1. Length of the text: Reading material at intermediate
grades is often longer and can not be completed in
one guided reading lesson.
2. Lesson focus: Lessons at the intermediate grades
focus on comprehension of text instead of decoding
skills.
3. Method of reading: Students read material
SILENTLY at the intermediate grades.
Book orientations

Guided Reading Structure

 Students should get warmed up to read….
Reread familiar text – builds fluency
 Teacher takes a running record on one student daily and
gives strategy instruction “on-the-spot” (teaching point).
Orientation to the Book

The goal is to prepare students to read the text
by creating a supportive context for building
meaning and applying processing
strategies.
Book Orientations

 “Debugging the book”
 What is going to get in the way?
 Might look different for different groups of kids.
 Scaffolding of book orientations - handout
Orientation to the Book

The teacher provides an overview of the text and
teacher and students co-construct meaning by
discussing the pictures. The teacher also sets a
purpose for reading the text.
During the discussion, the teacher:
• Uses specific language structures
• Discusses relevant or new vocabulary
• Guides the children to locate known and/or unknown
words
• Points out important features within text
Practice writing your
own….

 What new or relevant vocabulary will the
students need to know?
 What text features or structures of language will
be difficult?
 Set the purpose for reading and comprehension.
Reading the text and
conferencing

Article Jigsaw

 Group A – Why Move Away From Round Robin
Reading? (Rasinski)
 Group B – Reading the Text (Fountas and Pinnell)
Planning a focus…

 What do the students in this particular group need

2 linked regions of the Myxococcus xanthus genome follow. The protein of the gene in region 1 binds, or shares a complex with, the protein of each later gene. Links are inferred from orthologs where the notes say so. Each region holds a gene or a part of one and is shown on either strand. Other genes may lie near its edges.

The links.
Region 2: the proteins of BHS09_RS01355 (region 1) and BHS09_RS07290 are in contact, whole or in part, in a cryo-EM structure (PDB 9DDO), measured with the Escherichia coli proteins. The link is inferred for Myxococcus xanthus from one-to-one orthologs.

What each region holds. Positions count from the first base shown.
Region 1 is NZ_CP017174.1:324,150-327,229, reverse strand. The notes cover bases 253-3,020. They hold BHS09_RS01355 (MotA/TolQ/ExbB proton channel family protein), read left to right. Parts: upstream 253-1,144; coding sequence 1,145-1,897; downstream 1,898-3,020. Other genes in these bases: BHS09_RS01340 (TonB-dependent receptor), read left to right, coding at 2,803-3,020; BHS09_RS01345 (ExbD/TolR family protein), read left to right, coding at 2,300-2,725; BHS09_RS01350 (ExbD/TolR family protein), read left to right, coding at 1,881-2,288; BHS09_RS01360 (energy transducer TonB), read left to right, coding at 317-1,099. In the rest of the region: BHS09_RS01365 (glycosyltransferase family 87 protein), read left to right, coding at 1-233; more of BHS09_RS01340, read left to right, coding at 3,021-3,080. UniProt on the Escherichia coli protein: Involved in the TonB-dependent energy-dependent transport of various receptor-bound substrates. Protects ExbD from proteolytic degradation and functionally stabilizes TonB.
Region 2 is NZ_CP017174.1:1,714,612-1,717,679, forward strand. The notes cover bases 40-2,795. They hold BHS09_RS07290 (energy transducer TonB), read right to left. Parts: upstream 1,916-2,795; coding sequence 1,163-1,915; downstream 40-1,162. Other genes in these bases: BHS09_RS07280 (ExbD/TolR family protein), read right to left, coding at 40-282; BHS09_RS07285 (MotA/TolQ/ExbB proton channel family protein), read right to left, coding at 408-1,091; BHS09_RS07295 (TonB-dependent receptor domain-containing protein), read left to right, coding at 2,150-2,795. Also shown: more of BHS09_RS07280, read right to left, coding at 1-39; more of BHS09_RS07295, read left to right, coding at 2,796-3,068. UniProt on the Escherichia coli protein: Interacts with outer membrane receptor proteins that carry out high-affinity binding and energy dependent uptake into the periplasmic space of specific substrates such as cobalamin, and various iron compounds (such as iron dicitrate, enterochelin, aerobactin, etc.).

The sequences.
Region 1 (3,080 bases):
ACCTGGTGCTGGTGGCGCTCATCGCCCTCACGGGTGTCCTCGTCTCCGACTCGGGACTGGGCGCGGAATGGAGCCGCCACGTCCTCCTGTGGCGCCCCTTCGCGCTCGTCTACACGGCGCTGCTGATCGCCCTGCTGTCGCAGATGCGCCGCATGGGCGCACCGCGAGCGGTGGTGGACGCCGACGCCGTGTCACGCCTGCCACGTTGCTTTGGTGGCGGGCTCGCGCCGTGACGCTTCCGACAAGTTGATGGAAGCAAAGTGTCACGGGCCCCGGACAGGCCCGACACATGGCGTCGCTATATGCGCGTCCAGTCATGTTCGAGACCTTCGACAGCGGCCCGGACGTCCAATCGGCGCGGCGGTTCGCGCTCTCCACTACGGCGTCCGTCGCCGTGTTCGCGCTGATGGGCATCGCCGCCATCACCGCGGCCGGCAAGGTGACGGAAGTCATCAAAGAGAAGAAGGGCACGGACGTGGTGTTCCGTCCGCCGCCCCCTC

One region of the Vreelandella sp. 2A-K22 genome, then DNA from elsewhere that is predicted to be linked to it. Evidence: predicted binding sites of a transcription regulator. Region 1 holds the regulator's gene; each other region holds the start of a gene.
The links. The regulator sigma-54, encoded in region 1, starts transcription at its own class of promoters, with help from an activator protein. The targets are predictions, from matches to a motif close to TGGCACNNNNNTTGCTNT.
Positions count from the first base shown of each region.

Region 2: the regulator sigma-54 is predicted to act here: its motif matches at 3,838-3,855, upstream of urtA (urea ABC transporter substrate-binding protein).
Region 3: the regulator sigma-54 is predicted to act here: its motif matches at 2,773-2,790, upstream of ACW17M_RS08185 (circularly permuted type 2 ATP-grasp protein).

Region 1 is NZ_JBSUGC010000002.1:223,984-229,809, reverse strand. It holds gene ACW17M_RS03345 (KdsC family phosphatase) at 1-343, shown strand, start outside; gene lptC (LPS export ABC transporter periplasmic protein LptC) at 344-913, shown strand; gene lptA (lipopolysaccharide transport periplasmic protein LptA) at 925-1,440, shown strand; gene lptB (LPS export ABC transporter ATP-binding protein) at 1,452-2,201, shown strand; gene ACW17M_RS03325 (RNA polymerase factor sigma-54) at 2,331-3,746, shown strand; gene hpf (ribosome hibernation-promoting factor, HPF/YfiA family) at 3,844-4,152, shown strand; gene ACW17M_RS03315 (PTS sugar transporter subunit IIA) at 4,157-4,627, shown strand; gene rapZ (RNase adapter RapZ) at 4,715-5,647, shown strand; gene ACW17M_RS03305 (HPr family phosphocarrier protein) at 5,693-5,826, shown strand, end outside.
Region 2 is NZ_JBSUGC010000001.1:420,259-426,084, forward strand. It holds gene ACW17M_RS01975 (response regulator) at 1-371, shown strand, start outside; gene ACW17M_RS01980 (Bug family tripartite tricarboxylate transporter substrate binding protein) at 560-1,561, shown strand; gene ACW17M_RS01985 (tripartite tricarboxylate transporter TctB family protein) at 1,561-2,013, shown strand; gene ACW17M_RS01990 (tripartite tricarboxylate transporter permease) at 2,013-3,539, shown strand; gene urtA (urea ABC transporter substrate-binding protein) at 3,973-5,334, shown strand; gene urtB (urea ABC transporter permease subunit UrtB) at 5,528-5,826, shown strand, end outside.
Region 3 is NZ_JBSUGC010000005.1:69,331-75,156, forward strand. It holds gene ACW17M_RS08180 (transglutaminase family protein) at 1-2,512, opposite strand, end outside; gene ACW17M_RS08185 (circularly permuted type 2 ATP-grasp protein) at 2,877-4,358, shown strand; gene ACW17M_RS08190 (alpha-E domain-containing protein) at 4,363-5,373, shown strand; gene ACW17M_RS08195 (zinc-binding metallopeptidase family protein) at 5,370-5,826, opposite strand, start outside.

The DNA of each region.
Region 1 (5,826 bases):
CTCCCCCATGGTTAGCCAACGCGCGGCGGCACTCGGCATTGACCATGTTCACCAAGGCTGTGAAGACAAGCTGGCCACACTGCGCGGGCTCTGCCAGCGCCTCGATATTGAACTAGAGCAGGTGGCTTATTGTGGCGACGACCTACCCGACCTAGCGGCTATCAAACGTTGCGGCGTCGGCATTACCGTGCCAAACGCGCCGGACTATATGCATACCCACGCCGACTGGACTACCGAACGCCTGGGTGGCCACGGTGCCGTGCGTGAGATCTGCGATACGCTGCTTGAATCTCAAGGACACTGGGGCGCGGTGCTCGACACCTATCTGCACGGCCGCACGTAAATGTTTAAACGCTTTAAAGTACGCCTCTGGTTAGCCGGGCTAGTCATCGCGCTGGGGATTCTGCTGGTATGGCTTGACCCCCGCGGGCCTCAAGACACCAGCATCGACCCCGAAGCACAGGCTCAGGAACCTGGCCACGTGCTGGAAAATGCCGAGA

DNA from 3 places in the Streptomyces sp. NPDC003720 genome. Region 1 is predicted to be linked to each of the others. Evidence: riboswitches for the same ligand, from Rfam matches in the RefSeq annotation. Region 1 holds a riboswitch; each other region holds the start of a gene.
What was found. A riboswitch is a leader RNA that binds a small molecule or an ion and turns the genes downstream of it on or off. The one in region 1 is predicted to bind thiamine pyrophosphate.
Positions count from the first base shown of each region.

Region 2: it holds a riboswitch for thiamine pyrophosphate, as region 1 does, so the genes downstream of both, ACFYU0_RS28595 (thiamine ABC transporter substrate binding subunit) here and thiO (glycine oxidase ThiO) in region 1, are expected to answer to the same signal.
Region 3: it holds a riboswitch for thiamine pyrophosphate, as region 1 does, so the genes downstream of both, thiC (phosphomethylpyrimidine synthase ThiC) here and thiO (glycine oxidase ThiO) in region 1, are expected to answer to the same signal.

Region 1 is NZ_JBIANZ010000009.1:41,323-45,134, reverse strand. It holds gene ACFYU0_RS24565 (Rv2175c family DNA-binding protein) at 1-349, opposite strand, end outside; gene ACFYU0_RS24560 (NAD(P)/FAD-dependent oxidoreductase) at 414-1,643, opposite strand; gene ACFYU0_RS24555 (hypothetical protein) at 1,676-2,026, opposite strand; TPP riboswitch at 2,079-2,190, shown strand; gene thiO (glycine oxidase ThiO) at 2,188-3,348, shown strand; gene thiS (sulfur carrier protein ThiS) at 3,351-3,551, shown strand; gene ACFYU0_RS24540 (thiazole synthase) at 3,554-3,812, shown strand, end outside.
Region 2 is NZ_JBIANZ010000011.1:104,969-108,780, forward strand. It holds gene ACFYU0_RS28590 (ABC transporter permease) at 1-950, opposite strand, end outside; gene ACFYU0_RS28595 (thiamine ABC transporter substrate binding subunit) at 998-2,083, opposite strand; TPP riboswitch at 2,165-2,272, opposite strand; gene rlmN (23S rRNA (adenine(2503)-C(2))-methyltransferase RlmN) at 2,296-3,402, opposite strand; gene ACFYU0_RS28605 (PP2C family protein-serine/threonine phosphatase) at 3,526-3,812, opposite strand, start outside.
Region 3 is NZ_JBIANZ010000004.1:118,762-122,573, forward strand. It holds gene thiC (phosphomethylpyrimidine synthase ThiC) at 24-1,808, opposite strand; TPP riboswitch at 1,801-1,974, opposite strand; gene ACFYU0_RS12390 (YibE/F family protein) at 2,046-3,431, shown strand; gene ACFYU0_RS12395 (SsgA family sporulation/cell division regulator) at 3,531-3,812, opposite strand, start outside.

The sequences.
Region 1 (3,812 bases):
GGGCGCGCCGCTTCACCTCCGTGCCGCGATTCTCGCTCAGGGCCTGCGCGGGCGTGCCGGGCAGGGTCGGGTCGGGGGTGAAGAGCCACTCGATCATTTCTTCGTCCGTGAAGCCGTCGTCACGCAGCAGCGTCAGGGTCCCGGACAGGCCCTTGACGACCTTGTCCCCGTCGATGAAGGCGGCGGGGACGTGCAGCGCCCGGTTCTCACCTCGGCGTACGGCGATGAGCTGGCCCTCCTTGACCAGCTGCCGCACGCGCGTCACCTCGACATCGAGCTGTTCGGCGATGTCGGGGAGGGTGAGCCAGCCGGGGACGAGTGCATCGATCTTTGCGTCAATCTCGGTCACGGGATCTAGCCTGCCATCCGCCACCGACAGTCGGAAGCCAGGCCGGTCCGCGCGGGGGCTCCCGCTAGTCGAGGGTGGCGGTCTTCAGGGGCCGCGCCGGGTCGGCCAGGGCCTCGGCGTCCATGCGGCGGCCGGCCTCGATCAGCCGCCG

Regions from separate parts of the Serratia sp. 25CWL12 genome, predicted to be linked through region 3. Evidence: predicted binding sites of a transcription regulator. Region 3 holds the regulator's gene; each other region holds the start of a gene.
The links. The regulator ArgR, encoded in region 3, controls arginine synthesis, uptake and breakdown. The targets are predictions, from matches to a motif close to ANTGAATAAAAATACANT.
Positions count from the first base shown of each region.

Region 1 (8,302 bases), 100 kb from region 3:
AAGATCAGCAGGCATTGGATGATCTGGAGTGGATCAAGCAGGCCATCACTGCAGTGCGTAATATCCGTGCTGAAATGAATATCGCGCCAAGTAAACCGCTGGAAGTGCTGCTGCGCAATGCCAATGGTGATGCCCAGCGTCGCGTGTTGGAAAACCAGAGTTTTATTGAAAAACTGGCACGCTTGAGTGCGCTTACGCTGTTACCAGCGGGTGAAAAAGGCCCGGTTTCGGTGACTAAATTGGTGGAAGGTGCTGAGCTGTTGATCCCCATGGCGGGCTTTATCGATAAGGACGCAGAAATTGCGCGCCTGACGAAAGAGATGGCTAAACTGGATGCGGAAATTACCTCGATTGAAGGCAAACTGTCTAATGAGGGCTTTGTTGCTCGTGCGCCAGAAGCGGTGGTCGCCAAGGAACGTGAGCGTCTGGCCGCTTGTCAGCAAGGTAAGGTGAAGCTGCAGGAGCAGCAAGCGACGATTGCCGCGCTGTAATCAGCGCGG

extra time, support, or practice with?
 What are students in this group ready for?
 Focus: within the text
 Focus: beyond the text
What does teacher do during reading?

☺Observes students’ fluency and reading
strategies used during reading
☺Teaching points to emphasize
☺Listens and coaches students to use reading
strategies, prompting for strategic behaviors
☺Listens for strong points to praise
Reading Conferences

 Retelling (if a longer book is being used)
 Listen to oral reading
 Discussing what was read.
 Probing for strategic behaviors
 Noting strengths
 Setting goals.
Reading Conferences

Students read the entire text and practice
problem-solving strategies while focusing
on meaning.
Teacher conducts a reading conference
with each student and provides tailored
support to meet individual needs.
Book discussion and
teaching point

Book Discussion and Teaching Point

The goal is to enhance students’ comprehension
through thoughtful discussions and to lift strategy
usage through explicit teaching.
 Teacher and students discuss the book at the
meaning level.
 Teacher validates processing strategies used during
reading.
 Teacher explicitly teaches for strategy development
if processing strategies were neglected.
Discussion of the book

 Think critically about the text – what’s the BIG
QUESTION?
 Search for evidence to support their opinions or
disprove their thinking.
 Evaluate character development.
 Compare (or contrast) the text to texts they have
read.
Writing your own….

 Write a CR question for your books.
 What’s your focus?
 What questions could you generate to relate to the
focus of the lesson?
Video – Guided Reading

School Tube segment
http://www.schooltube.com/video/c73b68cace3e477b
8108/Primary-Guided-Reading
Seed Folk
- Teaching for Comprehending
and Fluency
Scenarios

Jigsaw scenarios

 Number off #2 – 7
 Read your scenario and share with group.
 What are the variations of guided reading?
Creating and planning

Guided Reading Templates

 Look through the sample planners
 What would you want included in your own
template?